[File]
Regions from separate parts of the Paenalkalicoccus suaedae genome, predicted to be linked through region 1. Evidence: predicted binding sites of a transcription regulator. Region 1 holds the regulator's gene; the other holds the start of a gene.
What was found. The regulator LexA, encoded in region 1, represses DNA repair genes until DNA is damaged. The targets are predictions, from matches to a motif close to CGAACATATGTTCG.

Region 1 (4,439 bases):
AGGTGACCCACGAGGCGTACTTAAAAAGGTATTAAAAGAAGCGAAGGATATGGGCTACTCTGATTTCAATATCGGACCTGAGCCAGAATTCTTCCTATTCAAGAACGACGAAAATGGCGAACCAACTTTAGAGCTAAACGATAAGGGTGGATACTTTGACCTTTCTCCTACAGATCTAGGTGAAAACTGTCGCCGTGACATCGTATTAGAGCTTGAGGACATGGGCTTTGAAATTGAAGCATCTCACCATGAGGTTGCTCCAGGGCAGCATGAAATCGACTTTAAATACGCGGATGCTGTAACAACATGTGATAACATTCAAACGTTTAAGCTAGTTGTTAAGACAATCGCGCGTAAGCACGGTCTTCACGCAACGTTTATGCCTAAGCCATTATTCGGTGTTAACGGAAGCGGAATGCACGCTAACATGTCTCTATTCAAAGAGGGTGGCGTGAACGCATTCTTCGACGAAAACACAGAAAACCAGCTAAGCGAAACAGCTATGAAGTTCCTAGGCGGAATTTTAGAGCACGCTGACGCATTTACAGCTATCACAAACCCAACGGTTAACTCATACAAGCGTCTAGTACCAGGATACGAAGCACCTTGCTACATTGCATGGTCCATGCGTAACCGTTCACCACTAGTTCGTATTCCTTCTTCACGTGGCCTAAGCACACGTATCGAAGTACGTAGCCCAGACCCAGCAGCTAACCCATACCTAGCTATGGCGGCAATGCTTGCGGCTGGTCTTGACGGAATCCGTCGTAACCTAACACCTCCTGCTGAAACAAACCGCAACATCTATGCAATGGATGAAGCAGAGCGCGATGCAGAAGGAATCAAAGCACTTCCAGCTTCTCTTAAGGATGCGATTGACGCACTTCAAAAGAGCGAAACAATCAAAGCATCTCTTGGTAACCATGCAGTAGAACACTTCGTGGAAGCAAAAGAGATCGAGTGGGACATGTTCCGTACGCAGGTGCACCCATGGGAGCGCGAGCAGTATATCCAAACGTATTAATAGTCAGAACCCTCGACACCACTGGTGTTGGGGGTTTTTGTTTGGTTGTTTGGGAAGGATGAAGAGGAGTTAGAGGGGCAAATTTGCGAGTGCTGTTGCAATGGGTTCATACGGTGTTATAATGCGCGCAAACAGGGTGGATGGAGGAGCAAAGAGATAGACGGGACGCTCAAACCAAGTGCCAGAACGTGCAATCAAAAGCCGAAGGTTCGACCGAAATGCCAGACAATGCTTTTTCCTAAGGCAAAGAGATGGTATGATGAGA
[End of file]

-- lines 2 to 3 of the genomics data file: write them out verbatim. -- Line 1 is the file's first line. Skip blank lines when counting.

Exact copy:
What was found. The regulator LexA, encoded in region 1, represses DNA repair genes until DNA is damaged. The targets are predictions, from matches to a motif close to CGAACATATGTTCG.

Region 1 (4,439 bases):